Former NBA GM: 'If the Games Aren't Played, They Don't Get Paid"

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By RADIO.COM

Without a doubt, the primary concern regarding the NBA’s league-wide suspension of activity is the health and safety of players, coaches, staff and fans. But the secondary fallout of such a suspension undoubtedly raises questions in other areas that are important to all those involved.

Financially, this suspension brings up many questions. Will players continue to get paid? Will fans get their season tickets refunded? Will teams continue to make money and reap the benefits of TV deals, sponsorships and other monetary benefits?

On Thursday’s episode of “Scal and Pals”, Steve Ceruti and Brian Scalabrine asked former general manager and frequent “pal” Ryan McDonough some of these questions.

Considering that NBA contracts, with rare exceptions, are fully guaranteed, Scalabrine asked McDonough whether or not these players would still be paid this “guaranteed” money under the assumption that they would. McDonough answered differently than expected.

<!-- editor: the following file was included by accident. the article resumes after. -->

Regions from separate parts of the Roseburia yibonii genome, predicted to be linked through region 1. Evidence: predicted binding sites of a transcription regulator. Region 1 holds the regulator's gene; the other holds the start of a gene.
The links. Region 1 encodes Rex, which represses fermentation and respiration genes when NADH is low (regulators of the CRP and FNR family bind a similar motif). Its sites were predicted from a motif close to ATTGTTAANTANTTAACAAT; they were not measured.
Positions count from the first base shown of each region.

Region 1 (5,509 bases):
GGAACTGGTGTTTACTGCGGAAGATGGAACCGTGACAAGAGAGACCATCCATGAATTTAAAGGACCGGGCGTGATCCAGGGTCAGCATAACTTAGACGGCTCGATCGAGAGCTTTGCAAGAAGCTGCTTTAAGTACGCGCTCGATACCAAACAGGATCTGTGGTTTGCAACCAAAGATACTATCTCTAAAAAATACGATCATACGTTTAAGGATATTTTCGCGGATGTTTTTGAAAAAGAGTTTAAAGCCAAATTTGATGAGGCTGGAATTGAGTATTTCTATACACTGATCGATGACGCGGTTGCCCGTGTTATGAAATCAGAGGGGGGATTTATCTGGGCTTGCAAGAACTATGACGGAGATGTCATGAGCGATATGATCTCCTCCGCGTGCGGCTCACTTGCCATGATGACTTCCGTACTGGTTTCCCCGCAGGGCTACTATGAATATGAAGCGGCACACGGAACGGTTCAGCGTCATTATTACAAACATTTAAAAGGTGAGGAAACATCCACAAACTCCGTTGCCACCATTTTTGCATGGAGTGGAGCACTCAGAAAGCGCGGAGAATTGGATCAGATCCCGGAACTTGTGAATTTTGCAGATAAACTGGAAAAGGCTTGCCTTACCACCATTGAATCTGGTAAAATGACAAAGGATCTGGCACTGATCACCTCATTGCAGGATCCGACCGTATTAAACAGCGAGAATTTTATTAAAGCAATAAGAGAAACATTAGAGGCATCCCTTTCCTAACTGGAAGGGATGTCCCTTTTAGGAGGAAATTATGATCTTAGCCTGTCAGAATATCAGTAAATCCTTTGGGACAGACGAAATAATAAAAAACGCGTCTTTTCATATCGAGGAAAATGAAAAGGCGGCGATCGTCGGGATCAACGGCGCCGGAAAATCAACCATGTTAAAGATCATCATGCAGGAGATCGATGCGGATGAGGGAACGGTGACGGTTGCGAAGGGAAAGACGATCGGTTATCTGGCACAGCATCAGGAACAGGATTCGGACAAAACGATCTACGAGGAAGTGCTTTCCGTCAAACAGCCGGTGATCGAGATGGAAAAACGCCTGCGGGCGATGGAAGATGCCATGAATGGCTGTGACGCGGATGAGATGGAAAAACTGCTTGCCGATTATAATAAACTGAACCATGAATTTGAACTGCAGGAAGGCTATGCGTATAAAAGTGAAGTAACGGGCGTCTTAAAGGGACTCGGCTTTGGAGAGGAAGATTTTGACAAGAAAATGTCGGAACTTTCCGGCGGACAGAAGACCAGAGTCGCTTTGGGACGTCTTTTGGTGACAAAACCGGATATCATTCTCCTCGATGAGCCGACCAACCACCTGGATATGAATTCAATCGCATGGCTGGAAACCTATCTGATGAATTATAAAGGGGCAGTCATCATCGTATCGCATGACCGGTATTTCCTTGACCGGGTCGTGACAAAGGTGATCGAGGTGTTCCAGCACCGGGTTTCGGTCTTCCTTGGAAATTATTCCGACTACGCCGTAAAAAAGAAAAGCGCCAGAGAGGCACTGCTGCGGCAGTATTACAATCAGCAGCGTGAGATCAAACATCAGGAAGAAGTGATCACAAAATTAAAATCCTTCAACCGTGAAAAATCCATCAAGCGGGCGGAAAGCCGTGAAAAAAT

“My understanding is that it’s based on games played… if the games aren’t played, they don’t get paid,” McDonough said. “And the owners don’t get paid either… I would guess by the TV networks but, in particular, by the fans.

For example, according to Yahoo! Finance, LeBron James could lose around $9 million if the rest of the season is canceled. Some NBA players seem ready to face the consequences based on their social media posts.

“What I’m trying to find more information about… what about the sponsorship deals?” McDonough said. “ Do the Celtics get paid by… whoever their top sponsors are?”

Furthermore, McDonough knows that even if teams and companies have sponsorships in writing, that doesn’t mean the teams will necessarily enforce them. This decision would come out of good faith and a desire to maintain healthy relationships with these partners, even if the teams could still technically make money off the deals.

Ceruti followed up and asked if the NBA has to do anything from a league perspective to enforce rules and regulations on teams.

“Out of the goodness of their heart or maybe with the NBA’s stipend… there may be a rainy day fund,” McDonough said.

He then referred to Mark Cuban and some of the other wealthy owners of teams, hoping that they can provide enough money for essential league staff who could now be out of work.

Cuban mentioned this as part of his plan going forward until the suspension is raised, which will reportedly be for a minimum of 30 days.

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